Abandoning the Self-Life…….by Charles Stanley

Abandoning the Self-Life
Jonah 4

The believer’s self-life is composed of the habits, attitudes, and relationships he or she is unwilling to surrender. Keeping those things from the Lord gives people a sense of independence, which is highly prized in our current culture. However, by following “self,” we interfere with God’s purpose. He wants every aspect of our life submitted to His will.

Jonah mistook rebellion for freedom. The fourth chapter of his story paints a vivid picture of the prophet sweltering in the sun–and in the heat of his hatred. His blood boiled when God showed mercy to the Ninevites. “I have good reason to be angry, even to death,” he ranted (v. 9). God had used him to save more than 120,000 souls, but he was angry because he desired their destruction.

Freedom is not the same as autonomy. There is only one true liberty: walking in full obedience to the Lord. Jonah obeyed with his body but not with his heart. And his bitterness shows that stubbornly clinging to our self-life is a snare for the spirit. Unhealthy routines, like thick weeds in our path, prevent us from moving forward. So God is determined to break us loose from any hindrance.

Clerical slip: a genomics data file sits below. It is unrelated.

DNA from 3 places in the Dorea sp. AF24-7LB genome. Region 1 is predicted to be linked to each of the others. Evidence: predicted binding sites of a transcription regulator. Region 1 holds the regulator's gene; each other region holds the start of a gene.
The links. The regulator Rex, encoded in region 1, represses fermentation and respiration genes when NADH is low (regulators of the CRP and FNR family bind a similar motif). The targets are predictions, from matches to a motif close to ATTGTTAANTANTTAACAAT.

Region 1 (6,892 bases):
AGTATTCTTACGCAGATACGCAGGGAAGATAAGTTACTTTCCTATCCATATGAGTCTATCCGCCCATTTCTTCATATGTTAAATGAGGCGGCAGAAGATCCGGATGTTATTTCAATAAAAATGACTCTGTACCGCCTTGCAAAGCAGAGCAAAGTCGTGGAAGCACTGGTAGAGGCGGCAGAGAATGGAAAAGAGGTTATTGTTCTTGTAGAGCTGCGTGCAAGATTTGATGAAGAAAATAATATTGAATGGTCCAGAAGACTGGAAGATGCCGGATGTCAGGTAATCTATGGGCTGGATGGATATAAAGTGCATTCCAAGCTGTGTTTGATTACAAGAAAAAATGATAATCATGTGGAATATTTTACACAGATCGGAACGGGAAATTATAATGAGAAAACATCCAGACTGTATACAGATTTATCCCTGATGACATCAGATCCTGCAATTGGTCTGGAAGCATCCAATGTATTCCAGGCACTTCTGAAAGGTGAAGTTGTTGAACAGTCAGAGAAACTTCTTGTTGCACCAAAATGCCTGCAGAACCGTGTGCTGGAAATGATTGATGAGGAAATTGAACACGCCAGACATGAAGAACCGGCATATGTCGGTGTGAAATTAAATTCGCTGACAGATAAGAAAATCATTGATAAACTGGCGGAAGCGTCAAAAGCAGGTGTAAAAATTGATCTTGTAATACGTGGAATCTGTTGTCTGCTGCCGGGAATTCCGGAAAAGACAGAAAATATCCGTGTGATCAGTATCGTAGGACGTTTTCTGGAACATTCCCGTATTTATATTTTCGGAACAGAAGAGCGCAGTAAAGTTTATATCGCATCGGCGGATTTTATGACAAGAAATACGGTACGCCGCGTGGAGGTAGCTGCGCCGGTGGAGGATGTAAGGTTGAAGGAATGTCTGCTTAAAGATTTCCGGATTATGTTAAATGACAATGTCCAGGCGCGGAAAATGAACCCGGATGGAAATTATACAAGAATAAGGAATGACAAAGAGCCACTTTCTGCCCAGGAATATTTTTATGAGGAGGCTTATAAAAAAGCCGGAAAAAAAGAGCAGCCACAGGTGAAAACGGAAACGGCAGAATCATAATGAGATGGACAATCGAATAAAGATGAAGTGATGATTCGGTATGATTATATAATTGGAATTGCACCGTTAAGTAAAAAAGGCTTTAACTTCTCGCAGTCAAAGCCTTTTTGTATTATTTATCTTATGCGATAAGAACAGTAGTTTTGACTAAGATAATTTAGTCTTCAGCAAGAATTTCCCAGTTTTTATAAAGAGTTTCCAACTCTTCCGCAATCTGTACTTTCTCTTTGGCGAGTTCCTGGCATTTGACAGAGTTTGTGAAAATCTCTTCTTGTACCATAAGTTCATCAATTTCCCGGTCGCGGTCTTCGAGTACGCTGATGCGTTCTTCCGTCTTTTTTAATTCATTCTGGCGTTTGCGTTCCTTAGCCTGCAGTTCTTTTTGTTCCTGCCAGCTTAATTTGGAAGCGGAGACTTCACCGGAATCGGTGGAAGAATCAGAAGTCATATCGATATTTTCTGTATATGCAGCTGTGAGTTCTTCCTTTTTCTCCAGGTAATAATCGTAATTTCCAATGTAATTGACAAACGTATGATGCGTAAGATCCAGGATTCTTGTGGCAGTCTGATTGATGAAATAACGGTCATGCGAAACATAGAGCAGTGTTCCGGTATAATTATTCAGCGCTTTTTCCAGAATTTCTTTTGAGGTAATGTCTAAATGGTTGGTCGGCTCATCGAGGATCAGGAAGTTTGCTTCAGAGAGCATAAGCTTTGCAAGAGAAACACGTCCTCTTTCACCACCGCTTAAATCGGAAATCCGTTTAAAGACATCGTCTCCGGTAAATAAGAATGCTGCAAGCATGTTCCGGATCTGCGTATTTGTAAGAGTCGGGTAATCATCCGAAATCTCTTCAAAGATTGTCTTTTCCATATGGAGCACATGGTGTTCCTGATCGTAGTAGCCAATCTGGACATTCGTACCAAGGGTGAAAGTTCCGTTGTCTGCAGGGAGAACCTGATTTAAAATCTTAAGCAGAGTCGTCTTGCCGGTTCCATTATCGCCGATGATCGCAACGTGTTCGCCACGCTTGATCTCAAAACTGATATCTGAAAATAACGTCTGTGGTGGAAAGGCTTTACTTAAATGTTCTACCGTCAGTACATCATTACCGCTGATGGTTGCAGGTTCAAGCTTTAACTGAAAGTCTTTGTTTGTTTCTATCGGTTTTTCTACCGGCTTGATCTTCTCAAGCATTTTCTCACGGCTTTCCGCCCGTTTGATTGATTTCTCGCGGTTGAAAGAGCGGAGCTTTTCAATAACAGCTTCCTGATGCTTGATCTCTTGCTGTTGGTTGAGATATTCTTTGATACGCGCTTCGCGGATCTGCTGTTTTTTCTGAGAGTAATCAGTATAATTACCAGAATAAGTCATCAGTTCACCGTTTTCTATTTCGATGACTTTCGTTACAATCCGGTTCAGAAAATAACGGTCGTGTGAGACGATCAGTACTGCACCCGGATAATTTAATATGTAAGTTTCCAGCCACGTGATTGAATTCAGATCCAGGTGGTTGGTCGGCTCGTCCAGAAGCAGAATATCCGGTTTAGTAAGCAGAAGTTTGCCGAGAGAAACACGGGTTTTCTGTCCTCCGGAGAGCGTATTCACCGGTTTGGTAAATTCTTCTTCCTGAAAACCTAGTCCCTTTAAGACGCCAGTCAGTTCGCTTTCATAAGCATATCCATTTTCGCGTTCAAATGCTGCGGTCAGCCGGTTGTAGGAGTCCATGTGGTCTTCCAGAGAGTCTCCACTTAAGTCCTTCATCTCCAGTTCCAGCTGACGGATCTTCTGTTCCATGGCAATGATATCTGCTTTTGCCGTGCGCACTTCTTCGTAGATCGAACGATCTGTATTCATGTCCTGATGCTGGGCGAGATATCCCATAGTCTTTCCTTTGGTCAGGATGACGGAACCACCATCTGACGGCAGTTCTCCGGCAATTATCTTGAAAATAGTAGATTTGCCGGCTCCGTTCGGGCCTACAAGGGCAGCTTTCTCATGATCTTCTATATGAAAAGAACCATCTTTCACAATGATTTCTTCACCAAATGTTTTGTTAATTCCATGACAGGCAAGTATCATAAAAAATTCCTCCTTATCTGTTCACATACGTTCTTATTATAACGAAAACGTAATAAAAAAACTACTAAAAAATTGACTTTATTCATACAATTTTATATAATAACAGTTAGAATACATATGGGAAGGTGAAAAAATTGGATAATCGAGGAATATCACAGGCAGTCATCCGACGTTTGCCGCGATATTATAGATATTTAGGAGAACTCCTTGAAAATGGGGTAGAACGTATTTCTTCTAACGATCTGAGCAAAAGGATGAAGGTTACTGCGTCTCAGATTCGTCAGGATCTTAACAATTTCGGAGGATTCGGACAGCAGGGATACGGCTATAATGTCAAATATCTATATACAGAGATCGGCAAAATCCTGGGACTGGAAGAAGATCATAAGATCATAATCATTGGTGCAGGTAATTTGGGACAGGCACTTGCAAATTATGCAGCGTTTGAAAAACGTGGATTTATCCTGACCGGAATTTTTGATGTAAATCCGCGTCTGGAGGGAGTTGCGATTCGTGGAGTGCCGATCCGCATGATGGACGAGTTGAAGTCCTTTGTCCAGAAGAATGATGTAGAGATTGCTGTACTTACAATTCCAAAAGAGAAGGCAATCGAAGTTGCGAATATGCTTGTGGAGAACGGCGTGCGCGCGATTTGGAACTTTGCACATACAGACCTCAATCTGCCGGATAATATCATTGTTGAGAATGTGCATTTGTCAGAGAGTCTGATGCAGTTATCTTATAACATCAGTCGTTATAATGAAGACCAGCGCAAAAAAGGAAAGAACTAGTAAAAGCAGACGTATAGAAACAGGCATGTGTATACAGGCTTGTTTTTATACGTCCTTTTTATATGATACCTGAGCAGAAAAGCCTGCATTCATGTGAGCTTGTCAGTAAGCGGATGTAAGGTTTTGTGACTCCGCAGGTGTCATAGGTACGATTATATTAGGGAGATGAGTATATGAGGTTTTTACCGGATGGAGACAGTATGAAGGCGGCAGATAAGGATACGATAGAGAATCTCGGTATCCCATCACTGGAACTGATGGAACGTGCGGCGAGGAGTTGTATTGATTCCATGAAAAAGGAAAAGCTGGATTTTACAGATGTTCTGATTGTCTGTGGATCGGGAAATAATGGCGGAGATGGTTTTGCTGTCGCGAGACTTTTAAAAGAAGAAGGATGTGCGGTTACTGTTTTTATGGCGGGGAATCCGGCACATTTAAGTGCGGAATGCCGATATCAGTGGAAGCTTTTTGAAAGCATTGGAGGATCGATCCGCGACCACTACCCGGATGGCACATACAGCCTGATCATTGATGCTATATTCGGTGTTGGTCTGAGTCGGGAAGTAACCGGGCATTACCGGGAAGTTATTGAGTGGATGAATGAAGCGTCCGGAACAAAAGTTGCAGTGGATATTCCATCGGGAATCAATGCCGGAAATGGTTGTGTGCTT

Sadly, Jonah resisted the Lord’s every attempt to crack his pride. Believers have the right to choose self over submission, but the cost of doing so is high. We may steep in emotional turmoil like the prophet. Or God might deny us ministry opportunities. Whatever the consequences, one thing is certain: autonomy will cause us to miss the blessing of intimacy with the Lord–and nothing we value is worth that.

About Roger Overweg

Interest include: Nature photography, Detroit Tigers, I'm a Spiritual, Meditative, analysis, Divorce, Spirituality, Weather, Chicago Cubs, Talk radio, Lighthouses, Medicine, Meditation, Hiking, Fishing, Short wave radio, Bible, Holy Bible, News, Newspapers, Photography, Baseball, God, Jesus, Holy Spirit, Coffee, Prayer, Freash-water-fish-aquarium. Reading, Books, Lakes, Streams, Dunes, Devotionals, Philosophy
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